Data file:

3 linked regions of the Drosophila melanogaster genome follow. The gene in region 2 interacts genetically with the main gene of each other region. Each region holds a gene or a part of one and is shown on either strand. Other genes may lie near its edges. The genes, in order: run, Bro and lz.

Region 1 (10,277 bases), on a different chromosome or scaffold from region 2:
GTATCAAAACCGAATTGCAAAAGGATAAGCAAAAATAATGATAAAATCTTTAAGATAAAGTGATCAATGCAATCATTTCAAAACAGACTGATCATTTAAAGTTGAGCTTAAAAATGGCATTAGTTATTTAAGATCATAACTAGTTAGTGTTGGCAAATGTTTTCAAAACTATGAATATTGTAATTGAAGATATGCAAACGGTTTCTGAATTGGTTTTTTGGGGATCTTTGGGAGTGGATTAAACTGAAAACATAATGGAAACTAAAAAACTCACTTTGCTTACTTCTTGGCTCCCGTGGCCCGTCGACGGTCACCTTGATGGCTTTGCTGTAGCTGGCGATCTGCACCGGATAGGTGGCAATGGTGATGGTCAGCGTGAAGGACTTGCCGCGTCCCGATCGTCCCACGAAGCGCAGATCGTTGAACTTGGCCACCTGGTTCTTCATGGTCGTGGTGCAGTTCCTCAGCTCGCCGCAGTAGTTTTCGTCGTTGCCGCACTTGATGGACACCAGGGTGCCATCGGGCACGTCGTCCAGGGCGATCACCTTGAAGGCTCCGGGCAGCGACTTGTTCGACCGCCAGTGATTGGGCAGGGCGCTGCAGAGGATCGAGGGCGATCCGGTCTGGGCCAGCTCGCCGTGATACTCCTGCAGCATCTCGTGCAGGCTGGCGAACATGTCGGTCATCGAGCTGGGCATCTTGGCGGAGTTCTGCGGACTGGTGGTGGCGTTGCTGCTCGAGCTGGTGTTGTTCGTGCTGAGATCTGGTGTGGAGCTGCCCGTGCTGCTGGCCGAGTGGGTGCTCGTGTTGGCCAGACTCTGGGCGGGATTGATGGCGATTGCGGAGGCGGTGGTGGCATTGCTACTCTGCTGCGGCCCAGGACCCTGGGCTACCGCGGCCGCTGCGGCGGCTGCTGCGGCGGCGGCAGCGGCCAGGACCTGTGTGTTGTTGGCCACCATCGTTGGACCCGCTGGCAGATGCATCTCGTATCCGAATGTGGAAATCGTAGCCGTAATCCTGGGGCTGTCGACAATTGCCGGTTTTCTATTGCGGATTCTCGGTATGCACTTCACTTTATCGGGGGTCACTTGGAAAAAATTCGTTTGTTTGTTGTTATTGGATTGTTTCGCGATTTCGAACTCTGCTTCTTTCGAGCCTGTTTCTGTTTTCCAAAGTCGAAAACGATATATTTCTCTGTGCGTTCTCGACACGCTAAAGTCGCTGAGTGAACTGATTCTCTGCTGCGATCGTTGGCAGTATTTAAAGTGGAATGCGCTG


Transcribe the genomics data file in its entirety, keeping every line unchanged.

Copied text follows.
3 linked regions of the Drosophila melanogaster genome follow. The gene in region 2 interacts genetically with the main gene of each other region. Each region holds a gene or a part of one and is shown on either strand. Other genes may lie near its edges. The genes, in order: run, Bro and lz.

Region 1 (10,277 bases), on a different chromosome or scaffold from region 2:
GTATCAAAACCGAATTGCAAAAGGATAAGCAAAAATAATGATAAAATCTTTAAGATAAAGTGATCAATGCAATCATTTCAAAACAGACTGATCATTTAAAGTTGAGCTTAAAAATGGCATTAGTTATTTAAGATCATAACTAGTTAGTGTTGGCAAATGTTTTCAAAACTATGAATATTGTAATTGAAGATATGCAAACGGTTTCTGAATTGGTTTTTTGGGGATCTTTGGGAGTGGATTAAACTGAAAACATAATGGAAACTAAAAAACTCACTTTGCTTACTTCTTGGCTCCCGTGGCCCGTCGACGGTCACCTTGATGGCTTTGCTGTAGCTGGCGATCTGCACCGGATAGGTGGCAATGGTGATGGTCAGCGTGAAGGACTTGCCGCGTCCCGATCGTCCCACGAAGCGCAGATCGTTGAACTTGGCCACCTGGTTCTTCATGGTCGTGGTGCAGTTCCTCAGCTCGCCGCAGTAGTTTTCGTCGTTGCCGCACTTGATGGACACCAGGGTGCCATCGGGCACGTCGTCCAGGGCGATCACCTTGAAGGCTCCGGGCAGCGACTTGTTCGACCGCCAGTGATTGGGCAGGGCGCTGCAGAGGATCGAGGGCGATCCGGTCTGGGCCAGCTCGCCGTGATACTCCTGCAGCATCTCGTGCAGGCTGGCGAACATGTCGGTCATCGAGCTGGGCATCTTGGCGGAGTTCTGCGGACTGGTGGTGGCGTTGCTGCTCGAGCTGGTGTTGTTCGTGCTGAGATCTGGTGTGGAGCTGCCCGTGCTGCTGGCCGAGTGGGTGCTCGTGTTGGCCAGACTCTGGGCGGGATTGATGGCGATTGCGGAGGCGGTGGTGGCATTGCTACTCTGCTGCGGCCCAGGACCCTGGGCTACCGCGGCCGCTGCGGCGGCTGCTGCGGCGGCGGCAGCGGCCAGGACCTGTGTGTTGTTGGCCACCATCGTTGGACCCGCTGGCAGATGCATCTCGTATCCGAATGTGGAAATCGTAGCCGTAATCCTGGGGCTGTCGACAATTGCCGGTTTTCTATTGCGGATTCTCGGTATGCACTTCACTTTATCGGGGGTCACTTGGAAAAAATTCGTTTGTTTGTTGTTATTGGATTGTTTCGCGATTTCGAACTCTGCTTCTTTCGAGCCTGTTTCTGTTTTCCAAAGTCGAAAACGATATATTTCTCTGTGCGTTCTCGACACGCTAAAGTCGCTGAGTGAACTGATTCTCTGCTGCGATCGTTGGCAGTATTTAAAGTGGAATGCGCTG